Swine Evaluation Center through the testing program
to indicate the most efficient strains of animals for
greater efficiency by the producer back on the farm.
In recent years the horse industry in Florida has
recorded a phenomenal growth in numbers and rev-
enue. Numbers have increased more than 10 percent
per year for the past 10 years and are estimated at
160,000. State revenues derived have increased even
more rapidly. The thoroughbred industry has re-
corded increased income with record price being paid
for yearlings this past year. Increased costs have
limited expansion and profits in the horse industry.
The Extension horse specialists have worked with pro-
ducers and organizations to improve methods and
efficiency of production. Suggestions and assistance
regarding the needs of horses and horse enthusiasts
IriigW^.tVK "-" iiii--
Extension Horse Specialist Ben Crawford, right, conducts a youth-4-H clinic at Dade City.
for facilities to maintain and use horses without inter-
fering with other residents have been provided to
several promoters of horse oriented developments.
An agent training session was held to improve the
ability of the local Extension agent to work with horse
owners in their counties. The agents left the training
program with the increased knowledge and con-
fidence to improve their communication and contact
with horse enthusiasts.
Leaders and agent planning sessions were held on a
4-H district basis. Agents and leaders voiced their
opinions on ways to improve the total horse program.
Improving communication, subject matter publication,
adding area short courses, increasing the number of
youth and adult horsemanship schools and changes in
competitive programs such as shows and judging con-
test, also were discussed.
Thirty-eight 4-H'ers represented Florida at the South-
ern Regional 4-H Horse Championships at Baton
Rouge, Louisiana. For the third consecutive year a
Florida participant Sandy Hones, Alachua County,
earned the top English rider award. Other major
award winners included: Donna Adams, Washington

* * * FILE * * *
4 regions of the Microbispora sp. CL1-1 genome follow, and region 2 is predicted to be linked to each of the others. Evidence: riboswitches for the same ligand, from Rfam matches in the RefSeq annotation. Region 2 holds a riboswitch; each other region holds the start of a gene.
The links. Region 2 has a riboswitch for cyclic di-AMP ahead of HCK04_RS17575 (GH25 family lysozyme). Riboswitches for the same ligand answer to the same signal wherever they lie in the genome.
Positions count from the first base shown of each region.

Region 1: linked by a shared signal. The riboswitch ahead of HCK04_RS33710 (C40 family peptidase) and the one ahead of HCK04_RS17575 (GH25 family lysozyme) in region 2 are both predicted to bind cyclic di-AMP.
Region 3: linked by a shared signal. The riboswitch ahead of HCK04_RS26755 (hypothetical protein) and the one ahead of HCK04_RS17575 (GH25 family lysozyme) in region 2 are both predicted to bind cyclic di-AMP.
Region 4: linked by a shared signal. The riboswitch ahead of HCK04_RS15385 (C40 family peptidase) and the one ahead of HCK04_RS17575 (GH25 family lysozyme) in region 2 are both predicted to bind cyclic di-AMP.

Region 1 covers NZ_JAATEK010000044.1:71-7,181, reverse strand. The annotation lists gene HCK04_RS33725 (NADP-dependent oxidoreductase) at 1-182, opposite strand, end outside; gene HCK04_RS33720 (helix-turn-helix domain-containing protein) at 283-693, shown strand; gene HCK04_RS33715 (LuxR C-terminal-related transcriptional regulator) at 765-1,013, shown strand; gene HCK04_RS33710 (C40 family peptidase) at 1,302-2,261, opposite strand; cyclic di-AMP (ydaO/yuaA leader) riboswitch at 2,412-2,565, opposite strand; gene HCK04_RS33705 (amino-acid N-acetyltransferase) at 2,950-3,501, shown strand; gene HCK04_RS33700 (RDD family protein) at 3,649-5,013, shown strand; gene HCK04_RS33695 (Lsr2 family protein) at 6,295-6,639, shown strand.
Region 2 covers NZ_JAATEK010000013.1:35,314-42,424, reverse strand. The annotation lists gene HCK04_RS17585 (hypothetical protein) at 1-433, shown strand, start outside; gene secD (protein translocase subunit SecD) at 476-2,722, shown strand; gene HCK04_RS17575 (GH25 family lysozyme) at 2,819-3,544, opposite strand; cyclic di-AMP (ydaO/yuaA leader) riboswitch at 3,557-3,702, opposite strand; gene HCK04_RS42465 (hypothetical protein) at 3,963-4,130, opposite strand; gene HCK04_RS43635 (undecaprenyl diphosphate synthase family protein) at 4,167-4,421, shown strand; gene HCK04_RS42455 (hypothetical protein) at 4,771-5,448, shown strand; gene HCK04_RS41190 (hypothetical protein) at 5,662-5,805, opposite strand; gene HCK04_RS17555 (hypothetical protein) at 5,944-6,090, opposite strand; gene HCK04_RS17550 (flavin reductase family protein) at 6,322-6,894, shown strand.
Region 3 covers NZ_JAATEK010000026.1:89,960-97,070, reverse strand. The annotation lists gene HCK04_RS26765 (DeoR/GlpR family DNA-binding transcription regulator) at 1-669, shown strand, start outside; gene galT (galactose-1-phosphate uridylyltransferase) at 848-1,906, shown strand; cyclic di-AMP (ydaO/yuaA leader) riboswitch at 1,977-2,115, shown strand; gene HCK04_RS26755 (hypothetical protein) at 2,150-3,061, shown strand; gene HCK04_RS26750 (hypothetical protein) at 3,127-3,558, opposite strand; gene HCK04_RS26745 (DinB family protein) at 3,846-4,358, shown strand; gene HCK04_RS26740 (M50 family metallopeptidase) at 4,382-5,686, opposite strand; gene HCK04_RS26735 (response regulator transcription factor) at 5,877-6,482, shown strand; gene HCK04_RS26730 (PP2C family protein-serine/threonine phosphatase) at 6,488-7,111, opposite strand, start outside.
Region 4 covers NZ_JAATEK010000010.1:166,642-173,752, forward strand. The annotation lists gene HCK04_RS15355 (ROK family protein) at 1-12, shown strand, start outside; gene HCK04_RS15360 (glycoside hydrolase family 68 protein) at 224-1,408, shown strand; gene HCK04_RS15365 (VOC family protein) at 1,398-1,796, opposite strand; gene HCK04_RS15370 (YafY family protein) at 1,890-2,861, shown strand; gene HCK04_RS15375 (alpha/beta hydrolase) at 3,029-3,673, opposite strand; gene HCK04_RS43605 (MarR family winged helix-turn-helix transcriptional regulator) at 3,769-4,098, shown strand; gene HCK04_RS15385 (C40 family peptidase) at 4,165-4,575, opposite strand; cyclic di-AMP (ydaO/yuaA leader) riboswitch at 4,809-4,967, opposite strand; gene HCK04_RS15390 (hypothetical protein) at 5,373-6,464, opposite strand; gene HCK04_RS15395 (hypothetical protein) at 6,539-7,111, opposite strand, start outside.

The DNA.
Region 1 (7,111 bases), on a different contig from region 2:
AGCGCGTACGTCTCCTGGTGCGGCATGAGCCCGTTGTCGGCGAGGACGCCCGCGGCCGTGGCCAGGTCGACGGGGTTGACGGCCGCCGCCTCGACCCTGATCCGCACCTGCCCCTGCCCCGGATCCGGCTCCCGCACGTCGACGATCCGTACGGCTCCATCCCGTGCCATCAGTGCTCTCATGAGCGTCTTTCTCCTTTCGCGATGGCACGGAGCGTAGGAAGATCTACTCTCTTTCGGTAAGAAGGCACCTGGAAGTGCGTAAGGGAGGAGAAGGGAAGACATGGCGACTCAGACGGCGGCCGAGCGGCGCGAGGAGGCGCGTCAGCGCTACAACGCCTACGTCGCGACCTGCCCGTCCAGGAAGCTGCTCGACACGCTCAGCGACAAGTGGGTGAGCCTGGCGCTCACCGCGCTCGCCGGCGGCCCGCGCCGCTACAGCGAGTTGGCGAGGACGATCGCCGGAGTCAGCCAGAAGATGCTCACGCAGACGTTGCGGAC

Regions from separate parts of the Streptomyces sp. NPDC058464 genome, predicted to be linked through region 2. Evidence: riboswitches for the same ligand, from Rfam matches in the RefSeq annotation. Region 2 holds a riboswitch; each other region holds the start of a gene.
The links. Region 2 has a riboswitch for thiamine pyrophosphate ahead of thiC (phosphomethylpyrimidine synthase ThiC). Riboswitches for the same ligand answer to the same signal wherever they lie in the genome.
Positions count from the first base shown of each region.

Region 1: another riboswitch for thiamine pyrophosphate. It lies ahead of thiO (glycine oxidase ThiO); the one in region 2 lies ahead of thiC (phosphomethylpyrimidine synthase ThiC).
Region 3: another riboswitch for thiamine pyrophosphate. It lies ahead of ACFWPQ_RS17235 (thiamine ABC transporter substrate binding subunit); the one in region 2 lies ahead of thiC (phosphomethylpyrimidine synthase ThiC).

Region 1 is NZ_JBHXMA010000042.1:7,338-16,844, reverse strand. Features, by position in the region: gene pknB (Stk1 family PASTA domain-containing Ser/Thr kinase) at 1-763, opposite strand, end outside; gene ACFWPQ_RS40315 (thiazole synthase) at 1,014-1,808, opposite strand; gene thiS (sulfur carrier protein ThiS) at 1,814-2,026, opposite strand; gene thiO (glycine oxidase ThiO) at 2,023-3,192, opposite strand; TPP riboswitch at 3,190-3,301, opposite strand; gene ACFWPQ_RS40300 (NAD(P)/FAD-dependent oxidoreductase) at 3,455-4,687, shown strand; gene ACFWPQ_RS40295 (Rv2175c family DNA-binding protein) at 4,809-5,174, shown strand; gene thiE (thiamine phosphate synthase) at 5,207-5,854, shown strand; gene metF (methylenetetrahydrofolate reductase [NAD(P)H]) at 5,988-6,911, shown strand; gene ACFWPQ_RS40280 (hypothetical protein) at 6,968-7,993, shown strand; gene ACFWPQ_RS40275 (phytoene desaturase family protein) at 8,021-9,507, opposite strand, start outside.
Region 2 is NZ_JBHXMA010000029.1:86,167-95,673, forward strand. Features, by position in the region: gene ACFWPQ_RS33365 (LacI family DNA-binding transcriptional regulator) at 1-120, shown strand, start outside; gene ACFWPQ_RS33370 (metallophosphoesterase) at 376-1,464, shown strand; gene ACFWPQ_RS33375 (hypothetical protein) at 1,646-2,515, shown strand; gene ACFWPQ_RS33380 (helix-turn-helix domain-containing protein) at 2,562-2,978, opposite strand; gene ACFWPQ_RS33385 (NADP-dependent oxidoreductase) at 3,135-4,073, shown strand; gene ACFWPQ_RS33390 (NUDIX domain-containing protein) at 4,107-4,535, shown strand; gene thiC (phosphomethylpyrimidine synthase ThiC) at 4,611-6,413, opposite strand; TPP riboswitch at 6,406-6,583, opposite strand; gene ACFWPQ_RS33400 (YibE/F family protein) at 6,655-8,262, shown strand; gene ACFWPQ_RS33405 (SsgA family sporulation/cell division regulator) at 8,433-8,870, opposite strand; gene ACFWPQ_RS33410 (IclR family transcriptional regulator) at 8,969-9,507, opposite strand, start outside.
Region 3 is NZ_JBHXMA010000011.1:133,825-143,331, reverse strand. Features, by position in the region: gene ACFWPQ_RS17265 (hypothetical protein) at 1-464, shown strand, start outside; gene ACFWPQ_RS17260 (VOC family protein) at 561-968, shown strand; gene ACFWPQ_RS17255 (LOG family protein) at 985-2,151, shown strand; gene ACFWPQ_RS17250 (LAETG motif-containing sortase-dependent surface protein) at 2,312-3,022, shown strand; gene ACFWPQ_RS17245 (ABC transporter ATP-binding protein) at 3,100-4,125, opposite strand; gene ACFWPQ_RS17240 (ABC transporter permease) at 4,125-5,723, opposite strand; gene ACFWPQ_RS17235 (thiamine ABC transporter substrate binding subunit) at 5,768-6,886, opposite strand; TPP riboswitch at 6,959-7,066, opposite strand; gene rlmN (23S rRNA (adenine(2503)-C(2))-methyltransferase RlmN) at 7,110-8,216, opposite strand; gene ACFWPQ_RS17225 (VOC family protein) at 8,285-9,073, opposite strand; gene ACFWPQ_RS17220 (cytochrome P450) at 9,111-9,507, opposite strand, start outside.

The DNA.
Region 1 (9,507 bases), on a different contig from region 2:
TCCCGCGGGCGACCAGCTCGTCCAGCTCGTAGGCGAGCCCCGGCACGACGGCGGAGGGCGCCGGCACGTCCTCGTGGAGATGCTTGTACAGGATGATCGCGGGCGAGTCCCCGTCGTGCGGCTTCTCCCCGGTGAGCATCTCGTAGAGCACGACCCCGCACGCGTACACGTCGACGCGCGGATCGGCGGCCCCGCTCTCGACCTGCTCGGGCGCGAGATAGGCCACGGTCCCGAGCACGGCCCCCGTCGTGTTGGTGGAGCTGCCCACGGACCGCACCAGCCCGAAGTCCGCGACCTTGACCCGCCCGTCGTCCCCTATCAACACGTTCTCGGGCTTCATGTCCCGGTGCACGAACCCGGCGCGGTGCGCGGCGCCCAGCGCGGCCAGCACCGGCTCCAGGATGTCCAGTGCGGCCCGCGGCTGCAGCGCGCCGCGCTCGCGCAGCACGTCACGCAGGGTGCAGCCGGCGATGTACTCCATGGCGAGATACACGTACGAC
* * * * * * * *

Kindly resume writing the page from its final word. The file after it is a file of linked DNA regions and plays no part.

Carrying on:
County, winner of Horse Public Speaking; Sharon
Jones, Brevard County, third in individual horse
demonstration; Dori Stuart and Leslie Durfka, Orange
County, fifth in the horse team demonstration contest;
and the Orange County Horse Judging team placed
tenth in that contest.
Baby beef is again in Florida meat counters be-
cause of a surplus of lightweight calves and a tre-
mendous educational program. The sale of baby beef
helps the meat and livestock industry and consumers.
Since baby beef sells for 15 to 30 cents per pound less
than regular beef and is leaner, it is an ideal meat
purchase for small families, low income families and
Two meat market operators display economical cuts of Baby Beef.
Educational programs developed by the Florida Co-
operative Extension Service and cooperating industries
increased baby beef processing in Florida from zero
in August to 5,000 carcasses or 1,375,000 pounds per
week. The educational message directed to Florida
consumers via radio, television, live audience schools,
workshops, field days and demonstrations resulted in
new and repeat purchases throughout Florida. Con-
sumers were informed that baby beef is a bargain
and that it must be processed, stored, cooked and
utilized differently than regular beef.
A short course for Small Meat Plant Operators, Cus-
tom Slaughterers and Retailers was held at the Uni-
versity of Florida on November 6, 1974. During the
year these people were swamped with requests to
prepare meat for home storage. This event was at-
tended by 75 people.
A short course was held at the University of Florida
on December 11, 1974, for Meat Packers. This short
course was attended by 50 meat packers.
Throughout the year the Extension meats specialist
worked with county groups advising them how to get
the most for their money spent for meat.
Bees and Their Products
Florida again led the nation in total honey produc-
tion in 1973. However, this accomplishment has not
been without problems such as the constant loss of
good agricultural bee sites, the lack of cooperation
that exists between the beekeepers and other areas of
agriculture and government, the lack of public aware-
ness of the industry, and the movement of imitation
honey on the market.
Efforts have been directed to several areas of the
industry in order to improve the overall situation.
Television and radio have been and continue to be a
wide-range communication approach to make the
public more aware of apiculture and its problems.
Continued efforts through a bi-monthly publication
and an annual institute have been carried out to better
promote the cooperation of all concerned. A 4-H
program has been updated and continued in order
to draw young people into the industry. Entomolo-
gical-apicultural presentations were continued with
participation in low income youth camps.
High priority has been placed on promoting hobby
beekeeping particularly among Florida's large per-
centage of retired people. This has been achieved
through a total communications program including
radio, television, publications, camps, association
meetings and contacts by letters and personal con-
Florida ranks first in average herd size (480) in the